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So, as the title says, I have a query that is run by SQL Server Reporting Services, when it ran by SSRS, I can see in SQL Profiler it's executed using RPC Protocol, and takes about 30 seconds. When I execute the same query (I copied it from Profiler to be sure) over SQL Management Studio, it executes instantly (less than 1 second).

Everything is in the same server, SSRS, Management Studio, Profiler and database instance, so I'm also guessing network latency should not be the culprit

The query is common SQL Text and not a Stored Procedure. I also removed the parametrization of the query, and I hard-coded the Id in the query. The same issue persists, slow on SSRS, fast on SSMS. So I don't think it's a problem of parameter sniffing. My query is very simple, a couple joins and I'm filtering the main table by Primary Key. The only "non-standard" feature it uses, is "WITH XMLNAMESPACES" clause, that I use to select a couple XML values using the syntax s.MyXMLColumn.value('(/Details/MyValueHere)

Using SQL Profiler I compared CPU, Read and Duration, only the Duration column has a higher value on the slow execution. I also tried to compare the executions plans using SQL Profiler and in the diagram they are equal, but when comparing the XML there are some differences, that I am not sure if they matter or not. Also the section RunTimeInformation is repeated several times in several places in the plans

Plan for RPC:

<QueryPlan DegreeOfParallelism="0" MemoryGrant="3040" NonParallelPlanReason="CouldNotGenerateValidParallelPlan" CachedPlanSize="640" CompileTime="475" CompileCPU="471" CompileMemory="12832">
    <MemoryGrantInfo SerialRequiredMemory="512" SerialDesiredMemory="3040" RequiredMemory="512" DesiredMemory="3040" RequestedMemory="3040" GrantWaitTime="0" GrantedMemory="3040" MaxUsedMemory="24"/>
    <OptimizerHardwareDependentProperties EstimatedAvailableMemoryGrant="104712" EstimatedPagesCached="209424" EstimatedAvailableDegreeOfParallelism="16"/>
    <RelOp NodeId="0" PhysicalOp="Sort" LogicalOp="Distinct Sort" EstimateRows="31.3203" EstimateIO="0.0112613" EstimateCPU="0.000371601" AvgRowSize="28816" EstimatedTotalSubtreeCost="547.917" Parallel="0" EstimateRebinds="0" EstimateRewinds="0" EstimatedExecutionMode="Row">
    ...
    ...
    <RunTimeInformation>
        <RunTimeCountersPerThread Thread="0" ActualRows="25" ActualRebinds="25" ActualRewinds="0" ActualEndOfScans="0" ActualExecutions="25"/>
    </RunTimeInformation>
    ...
    ...

Plan for SQL:BatchCompleted

<QueryPlan NonParallelPlanReason="CouldNotGenerateValidParallelPlan" CachedPlanSize="640" CompileTime="484" CompileCPU="484" CompileMemory="12832">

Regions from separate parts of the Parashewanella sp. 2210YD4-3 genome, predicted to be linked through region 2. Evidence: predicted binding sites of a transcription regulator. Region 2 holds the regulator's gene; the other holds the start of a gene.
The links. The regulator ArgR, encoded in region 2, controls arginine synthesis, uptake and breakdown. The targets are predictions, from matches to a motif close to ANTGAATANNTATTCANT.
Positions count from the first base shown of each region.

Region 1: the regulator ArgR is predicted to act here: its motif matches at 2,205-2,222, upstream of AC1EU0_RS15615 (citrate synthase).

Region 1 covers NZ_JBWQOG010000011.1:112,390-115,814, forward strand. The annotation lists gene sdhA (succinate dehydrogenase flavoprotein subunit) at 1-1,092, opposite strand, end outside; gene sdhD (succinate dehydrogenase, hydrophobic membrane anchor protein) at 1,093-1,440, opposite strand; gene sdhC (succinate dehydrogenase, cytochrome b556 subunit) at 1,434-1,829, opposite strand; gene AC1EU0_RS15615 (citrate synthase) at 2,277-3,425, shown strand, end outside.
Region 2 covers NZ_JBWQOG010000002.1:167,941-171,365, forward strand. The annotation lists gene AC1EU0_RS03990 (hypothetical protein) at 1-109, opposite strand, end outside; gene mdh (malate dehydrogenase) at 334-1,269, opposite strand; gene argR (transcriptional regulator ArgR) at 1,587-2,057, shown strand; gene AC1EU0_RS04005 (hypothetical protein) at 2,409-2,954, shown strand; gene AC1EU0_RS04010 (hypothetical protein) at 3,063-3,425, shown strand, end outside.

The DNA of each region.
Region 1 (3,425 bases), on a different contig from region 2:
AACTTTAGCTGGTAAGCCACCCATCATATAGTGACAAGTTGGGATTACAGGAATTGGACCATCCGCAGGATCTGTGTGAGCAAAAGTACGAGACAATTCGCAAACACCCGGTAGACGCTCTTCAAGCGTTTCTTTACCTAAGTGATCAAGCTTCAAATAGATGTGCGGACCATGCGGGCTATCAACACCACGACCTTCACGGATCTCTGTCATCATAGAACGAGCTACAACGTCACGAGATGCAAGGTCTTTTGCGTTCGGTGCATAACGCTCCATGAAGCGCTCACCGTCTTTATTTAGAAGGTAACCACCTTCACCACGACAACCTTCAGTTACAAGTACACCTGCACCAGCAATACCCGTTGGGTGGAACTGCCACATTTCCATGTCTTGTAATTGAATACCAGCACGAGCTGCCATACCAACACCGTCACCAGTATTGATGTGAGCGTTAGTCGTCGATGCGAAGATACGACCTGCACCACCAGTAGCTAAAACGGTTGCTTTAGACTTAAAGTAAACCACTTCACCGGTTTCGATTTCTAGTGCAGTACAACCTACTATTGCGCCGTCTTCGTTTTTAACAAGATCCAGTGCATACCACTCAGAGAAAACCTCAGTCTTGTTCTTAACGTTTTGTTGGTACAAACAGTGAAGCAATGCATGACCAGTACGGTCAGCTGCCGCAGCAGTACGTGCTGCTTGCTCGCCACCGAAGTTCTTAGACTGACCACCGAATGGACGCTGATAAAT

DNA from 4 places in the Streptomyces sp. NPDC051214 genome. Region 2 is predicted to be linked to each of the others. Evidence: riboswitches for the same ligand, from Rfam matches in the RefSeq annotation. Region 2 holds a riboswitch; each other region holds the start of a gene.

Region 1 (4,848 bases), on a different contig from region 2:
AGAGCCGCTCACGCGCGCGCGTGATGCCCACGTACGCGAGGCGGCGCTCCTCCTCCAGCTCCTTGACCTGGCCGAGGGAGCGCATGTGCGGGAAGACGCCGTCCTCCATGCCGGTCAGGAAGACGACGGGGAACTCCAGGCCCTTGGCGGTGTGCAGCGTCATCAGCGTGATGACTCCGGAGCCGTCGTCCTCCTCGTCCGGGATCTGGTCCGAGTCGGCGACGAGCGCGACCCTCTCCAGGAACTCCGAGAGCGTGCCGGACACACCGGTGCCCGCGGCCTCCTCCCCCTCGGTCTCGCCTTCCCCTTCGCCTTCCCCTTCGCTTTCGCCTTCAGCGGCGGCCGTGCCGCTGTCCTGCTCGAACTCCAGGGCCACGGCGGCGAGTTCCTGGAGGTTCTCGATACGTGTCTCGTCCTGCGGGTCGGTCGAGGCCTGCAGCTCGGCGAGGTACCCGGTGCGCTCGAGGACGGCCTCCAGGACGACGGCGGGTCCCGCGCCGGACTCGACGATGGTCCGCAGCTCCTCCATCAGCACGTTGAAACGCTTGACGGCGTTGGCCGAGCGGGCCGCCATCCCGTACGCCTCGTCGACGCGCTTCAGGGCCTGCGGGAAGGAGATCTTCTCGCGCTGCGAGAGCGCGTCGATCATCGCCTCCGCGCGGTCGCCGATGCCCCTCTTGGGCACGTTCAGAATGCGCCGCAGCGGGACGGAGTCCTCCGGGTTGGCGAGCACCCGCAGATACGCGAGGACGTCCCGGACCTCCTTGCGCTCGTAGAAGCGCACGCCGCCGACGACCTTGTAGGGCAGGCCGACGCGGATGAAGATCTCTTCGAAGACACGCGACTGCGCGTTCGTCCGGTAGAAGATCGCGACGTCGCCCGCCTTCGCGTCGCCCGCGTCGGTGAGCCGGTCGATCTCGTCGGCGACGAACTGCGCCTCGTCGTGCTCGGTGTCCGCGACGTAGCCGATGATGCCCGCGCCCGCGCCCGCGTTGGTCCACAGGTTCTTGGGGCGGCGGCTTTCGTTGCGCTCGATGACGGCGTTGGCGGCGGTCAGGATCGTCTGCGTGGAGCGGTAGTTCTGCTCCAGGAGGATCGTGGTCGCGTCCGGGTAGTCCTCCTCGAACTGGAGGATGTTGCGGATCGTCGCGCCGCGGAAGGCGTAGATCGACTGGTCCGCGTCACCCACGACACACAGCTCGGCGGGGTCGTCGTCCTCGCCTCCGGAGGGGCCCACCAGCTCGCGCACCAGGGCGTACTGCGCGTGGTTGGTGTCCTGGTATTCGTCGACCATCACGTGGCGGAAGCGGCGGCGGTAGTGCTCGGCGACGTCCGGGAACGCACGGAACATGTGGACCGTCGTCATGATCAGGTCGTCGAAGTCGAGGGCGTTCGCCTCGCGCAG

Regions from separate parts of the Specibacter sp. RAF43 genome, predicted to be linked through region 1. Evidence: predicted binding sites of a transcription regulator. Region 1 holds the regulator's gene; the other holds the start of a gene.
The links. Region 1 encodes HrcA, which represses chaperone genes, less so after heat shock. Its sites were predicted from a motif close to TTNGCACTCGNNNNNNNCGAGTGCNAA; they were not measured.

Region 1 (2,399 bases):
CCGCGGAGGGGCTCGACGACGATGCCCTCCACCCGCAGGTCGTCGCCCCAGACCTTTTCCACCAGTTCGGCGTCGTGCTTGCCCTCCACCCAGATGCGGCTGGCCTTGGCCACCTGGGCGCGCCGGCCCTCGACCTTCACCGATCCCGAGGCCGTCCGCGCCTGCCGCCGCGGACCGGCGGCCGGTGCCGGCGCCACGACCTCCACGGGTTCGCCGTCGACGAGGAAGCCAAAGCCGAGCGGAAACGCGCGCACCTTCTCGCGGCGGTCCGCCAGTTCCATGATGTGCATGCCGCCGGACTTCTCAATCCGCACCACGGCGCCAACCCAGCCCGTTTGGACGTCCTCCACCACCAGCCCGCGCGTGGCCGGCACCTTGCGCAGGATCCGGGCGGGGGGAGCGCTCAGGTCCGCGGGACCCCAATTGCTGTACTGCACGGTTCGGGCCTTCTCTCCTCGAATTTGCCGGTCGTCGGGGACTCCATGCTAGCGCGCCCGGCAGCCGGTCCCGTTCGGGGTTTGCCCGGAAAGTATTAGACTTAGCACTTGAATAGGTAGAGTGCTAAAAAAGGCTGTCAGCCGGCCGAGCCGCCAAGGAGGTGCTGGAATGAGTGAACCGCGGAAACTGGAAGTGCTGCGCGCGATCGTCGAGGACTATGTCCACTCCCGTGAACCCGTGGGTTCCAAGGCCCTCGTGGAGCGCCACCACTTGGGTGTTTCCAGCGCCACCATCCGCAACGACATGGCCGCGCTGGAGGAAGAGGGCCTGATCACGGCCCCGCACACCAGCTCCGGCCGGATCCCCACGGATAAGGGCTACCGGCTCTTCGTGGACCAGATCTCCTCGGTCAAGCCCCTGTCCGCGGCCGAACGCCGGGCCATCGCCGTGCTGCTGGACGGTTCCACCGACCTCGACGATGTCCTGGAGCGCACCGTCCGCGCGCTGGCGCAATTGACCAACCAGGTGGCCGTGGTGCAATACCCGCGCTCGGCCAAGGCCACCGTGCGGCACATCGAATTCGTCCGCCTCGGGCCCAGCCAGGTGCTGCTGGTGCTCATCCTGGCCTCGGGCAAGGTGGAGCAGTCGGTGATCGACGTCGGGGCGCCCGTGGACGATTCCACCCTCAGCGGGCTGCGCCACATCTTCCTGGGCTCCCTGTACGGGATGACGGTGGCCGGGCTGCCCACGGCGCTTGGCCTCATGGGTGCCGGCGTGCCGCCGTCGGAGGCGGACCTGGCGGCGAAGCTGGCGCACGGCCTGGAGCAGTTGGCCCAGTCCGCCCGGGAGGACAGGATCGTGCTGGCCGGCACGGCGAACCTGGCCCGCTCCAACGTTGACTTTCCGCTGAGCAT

<MemoryGrantInfo SerialRequiredMemory="512" SerialDesiredMemory="3040"/>
    <OptimizerHardwareDependentProperties EstimatedAvailableMemoryGrant="104712" EstimatedPagesCached="209424" EstimatedAvailableDegreeOfParallelism="16"/>
    <RelOp NodeId="0" PhysicalOp="Sort" LogicalOp="Distinct Sort" EstimateRows="31.3203" EstimateIO="0.0112613" EstimateCPU="0.000371601" AvgRowSize="28816" EstimatedTotalSubtreeCost="547.917" Parallel="0" EstimateRebinds="0" EstimateRewinds="0" EstimatedExecutionMode="Row">
    <OutputList>
    ...
    ...
    <RunTimeInformation>
        <RunTimeCountersPerThread Thread="0" ActualRows="25" ActualRebinds="25" ActualRewinds="0" ActualEndOfScans="0" ActualExecutions="25"/>
    </RunTimeInformation>
    ...
    ...

I am no DBA, so I'm unsure where else to look. So the question is, how do I find the cause of performance differences between the same query executed over RPC and SQL Batch?

Edit: Additional things I tried based on answers/comments:

  • SET ARITHABORT OFF makes no difference
  • Compare the execution plans. If you can upload them publicly, put them at PasteThePlan.com and share the links in your question. Just be aware that the plan may contain sensitive table names or field names or query data. – Brent Ozar Nov 3 '16 at 20:32
  • Hi Brent, the plans are actually equal in the diagram. I just took them as XML from the Profiler and run a Diff tool, only stated parts are different - But I don't know what they mean – RMalke Nov 3 '16 at 20:34
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This makes me think it is a parameter sniffing problem, I would recommend reading

Slow in the Application, Fast in SSMS? Understanding Performance MysteriesSQL text by Erland Sommarskog, SQL Server MVP. It talks about the problems you can run into when things run almost instantly in SSMS but not in the application.

1

Have you tried running it from SSMS with SET ARITHABORT OFF? Things can run with different default options in SSMS which can lead to different plans.

  • Hi Cody, yes, I have tried that, the result is still the same => less than 1 sec – RMalke Nov 3 '16 at 20:51

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